The Reclining Buddha
A short walk from the Grand Palace is the famous Reclining Buddha, one of the must-see attractions we were told. Entrance is 100 baht ($4 NZD). Located in Wat Pho (Temple of the Reclining Buddha), the 46 metre long Buddha is a breathtaking sight. Even though he is  laying on his side, you still have to tilt your head right up to see Buddha's face. I realise my mouth is wide open and I quickly close it. 

The buildings at Wat Pho are just as colourful and well kept as those at the Grand Palace and we have a wander around before being overcome by the intense heat. We stumble into a very nice air conditioned room which turns out to be the leading school of massage in Thailand -the lines are long though, so we don't stay too long.

Ratchaparop Road, Makkasan
The street outside our hotel is super busy. The road is full of every sort of vehicle and, if it weren't for the bridges that span over it, I don't think I would ever make it across the street. The footpath is equally busy with shops on one side and covered stalls set up on the road side. It was very nice to keep out of the sun, and there was always something interesting to look at when we were on our way to the next destination. I enjoyed comparing the prices at each stall and haggling with the good natured owners.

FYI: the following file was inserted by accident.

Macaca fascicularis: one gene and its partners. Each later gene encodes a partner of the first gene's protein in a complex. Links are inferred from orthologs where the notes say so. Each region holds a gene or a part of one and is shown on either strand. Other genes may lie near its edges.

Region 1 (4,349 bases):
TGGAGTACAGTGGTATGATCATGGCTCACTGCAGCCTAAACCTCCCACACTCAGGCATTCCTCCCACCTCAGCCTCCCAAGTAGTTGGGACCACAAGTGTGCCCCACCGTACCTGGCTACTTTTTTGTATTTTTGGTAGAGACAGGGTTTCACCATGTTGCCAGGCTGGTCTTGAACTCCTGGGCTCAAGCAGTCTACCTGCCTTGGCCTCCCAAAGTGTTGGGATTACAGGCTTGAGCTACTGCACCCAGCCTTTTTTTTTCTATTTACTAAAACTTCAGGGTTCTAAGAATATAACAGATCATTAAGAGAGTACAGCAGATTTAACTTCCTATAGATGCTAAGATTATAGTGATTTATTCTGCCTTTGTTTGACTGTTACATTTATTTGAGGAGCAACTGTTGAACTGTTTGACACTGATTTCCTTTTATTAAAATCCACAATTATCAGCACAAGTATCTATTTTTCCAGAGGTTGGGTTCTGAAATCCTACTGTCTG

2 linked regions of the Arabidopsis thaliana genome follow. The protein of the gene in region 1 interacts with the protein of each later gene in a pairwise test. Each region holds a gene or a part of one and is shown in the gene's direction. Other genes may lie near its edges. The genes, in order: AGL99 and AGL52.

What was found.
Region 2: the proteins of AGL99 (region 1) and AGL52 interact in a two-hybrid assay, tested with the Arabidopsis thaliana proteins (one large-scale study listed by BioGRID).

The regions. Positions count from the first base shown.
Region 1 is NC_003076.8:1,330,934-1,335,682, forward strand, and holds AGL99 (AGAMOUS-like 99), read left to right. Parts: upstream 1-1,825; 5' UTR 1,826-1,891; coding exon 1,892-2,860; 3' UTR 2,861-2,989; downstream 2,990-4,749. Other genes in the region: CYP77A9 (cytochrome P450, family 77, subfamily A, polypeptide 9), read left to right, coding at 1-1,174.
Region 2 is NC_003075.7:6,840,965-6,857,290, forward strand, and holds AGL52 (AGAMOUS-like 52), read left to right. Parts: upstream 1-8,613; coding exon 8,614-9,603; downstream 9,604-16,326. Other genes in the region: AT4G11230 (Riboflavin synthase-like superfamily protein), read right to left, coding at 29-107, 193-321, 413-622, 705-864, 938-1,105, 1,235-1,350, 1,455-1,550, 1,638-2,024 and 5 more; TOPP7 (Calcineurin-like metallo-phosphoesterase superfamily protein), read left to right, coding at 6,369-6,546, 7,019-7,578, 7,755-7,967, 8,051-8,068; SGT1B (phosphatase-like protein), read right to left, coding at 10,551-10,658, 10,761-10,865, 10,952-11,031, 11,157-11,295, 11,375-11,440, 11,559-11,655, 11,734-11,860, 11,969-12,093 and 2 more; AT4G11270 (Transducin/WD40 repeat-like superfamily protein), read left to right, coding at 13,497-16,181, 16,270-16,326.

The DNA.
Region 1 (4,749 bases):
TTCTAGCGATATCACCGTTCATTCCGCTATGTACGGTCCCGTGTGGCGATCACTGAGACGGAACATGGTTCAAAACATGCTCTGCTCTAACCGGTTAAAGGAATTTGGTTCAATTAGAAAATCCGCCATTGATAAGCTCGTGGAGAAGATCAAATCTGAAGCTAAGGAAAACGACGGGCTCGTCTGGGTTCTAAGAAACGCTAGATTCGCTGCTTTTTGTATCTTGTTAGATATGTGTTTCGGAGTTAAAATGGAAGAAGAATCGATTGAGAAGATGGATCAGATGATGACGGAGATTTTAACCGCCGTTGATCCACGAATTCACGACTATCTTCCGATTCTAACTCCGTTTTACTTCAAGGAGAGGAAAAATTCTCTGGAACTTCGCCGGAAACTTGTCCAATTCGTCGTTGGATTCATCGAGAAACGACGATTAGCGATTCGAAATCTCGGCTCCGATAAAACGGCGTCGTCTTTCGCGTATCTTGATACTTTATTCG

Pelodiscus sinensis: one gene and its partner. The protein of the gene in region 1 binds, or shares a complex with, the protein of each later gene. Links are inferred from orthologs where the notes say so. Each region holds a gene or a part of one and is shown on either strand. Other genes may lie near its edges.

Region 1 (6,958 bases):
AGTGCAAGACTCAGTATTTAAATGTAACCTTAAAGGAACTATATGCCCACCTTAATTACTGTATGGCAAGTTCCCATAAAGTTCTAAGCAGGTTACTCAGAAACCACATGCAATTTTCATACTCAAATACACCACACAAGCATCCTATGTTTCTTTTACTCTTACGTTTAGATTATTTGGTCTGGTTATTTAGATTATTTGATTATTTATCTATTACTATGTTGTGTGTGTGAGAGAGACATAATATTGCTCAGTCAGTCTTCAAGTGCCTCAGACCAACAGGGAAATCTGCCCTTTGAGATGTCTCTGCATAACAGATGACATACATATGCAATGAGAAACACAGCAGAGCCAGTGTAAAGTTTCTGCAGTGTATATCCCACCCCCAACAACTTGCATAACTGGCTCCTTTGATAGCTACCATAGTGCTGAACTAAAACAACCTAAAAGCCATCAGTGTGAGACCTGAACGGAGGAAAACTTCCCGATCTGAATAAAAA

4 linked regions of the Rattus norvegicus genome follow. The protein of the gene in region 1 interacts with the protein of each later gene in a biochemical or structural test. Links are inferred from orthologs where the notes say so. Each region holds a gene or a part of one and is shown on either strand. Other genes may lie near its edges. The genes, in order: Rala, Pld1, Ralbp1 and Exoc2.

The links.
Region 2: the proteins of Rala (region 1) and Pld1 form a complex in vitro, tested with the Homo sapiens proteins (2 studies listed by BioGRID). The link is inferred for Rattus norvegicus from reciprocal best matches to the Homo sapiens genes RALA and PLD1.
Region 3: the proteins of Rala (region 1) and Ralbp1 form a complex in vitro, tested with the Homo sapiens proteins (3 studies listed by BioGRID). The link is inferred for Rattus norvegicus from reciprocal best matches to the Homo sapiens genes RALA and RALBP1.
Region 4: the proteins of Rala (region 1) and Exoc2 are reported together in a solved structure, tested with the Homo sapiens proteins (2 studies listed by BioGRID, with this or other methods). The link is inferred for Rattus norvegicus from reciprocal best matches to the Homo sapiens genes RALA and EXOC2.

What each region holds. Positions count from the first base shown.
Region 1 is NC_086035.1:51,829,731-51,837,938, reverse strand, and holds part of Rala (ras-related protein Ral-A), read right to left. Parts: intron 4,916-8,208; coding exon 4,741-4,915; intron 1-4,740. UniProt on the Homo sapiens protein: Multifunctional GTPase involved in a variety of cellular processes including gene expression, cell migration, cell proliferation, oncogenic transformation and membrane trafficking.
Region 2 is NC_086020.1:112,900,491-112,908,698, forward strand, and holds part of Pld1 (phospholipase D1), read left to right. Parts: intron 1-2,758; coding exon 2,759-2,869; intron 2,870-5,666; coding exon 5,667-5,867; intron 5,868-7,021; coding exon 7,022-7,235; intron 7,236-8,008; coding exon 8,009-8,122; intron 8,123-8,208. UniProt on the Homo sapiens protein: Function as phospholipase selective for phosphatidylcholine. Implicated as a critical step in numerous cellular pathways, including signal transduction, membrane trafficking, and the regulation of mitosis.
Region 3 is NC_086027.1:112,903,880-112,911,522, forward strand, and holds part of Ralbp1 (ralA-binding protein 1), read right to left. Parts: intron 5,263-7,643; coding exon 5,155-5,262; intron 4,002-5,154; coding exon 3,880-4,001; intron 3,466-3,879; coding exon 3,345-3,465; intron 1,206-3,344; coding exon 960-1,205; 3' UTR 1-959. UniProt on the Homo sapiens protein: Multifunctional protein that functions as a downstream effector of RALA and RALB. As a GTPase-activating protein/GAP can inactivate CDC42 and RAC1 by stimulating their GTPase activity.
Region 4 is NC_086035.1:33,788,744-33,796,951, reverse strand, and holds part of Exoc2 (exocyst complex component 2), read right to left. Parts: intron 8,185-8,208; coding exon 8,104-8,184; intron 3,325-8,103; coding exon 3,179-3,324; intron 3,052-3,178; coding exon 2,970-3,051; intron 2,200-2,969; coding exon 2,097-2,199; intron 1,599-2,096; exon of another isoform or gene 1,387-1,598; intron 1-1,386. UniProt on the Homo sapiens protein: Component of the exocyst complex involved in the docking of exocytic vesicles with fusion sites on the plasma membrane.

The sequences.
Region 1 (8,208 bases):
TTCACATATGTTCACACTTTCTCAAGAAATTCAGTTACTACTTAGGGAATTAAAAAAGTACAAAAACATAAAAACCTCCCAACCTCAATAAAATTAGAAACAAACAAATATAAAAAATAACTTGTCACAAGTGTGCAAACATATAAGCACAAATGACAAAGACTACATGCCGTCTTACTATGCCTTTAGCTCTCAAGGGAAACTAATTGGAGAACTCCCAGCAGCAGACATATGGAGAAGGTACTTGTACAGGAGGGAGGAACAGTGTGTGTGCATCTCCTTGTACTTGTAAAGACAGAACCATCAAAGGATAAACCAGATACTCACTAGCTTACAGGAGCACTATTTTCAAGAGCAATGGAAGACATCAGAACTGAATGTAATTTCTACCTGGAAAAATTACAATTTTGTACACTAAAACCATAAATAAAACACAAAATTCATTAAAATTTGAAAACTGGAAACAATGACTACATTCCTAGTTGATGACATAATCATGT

Pak Klong Talat - Fresh Flower Market
The Fresh Flower Market (Pak Khlong Talat) is a beautiful sight with colourful bouquets as far as the eye can see. Stalls line both sides of the footpath and are mostly caters for wholesalers rather than individuals. The market is open 24/7 and it's hard for me to imagine anyone needing such a great quantity of flowers! Many end up being offerings for Buddha so we were discouraged to touch or even smell them but no one minded if you took pictures. 

Lunch in some random alleyway in Chinatown
We made our way to Chinatown (aka Yaowarat) for lunch and settled for a nice, dingy alleyway lined with equally dingy eateries. We were a bit apprehensive at first but figured that, since all the tables were occupied, the food must be safe! For 100 baht ($4 NZD) we were given a plate of rice and were able to fill up the rest with a whole buffet of different dishes such as fried whole egg, spicy chicken, green curry and deep fried pork nuggets which were extremely popular.

Chinatown: getting lost in Sampeng Lane and Talat Mai
We spent the rest of the day browsing the many covered streets of Chinatown, walking into every shop that takes our fancy and eventually getting lost. I swear we ended up at the same intersection at least three times!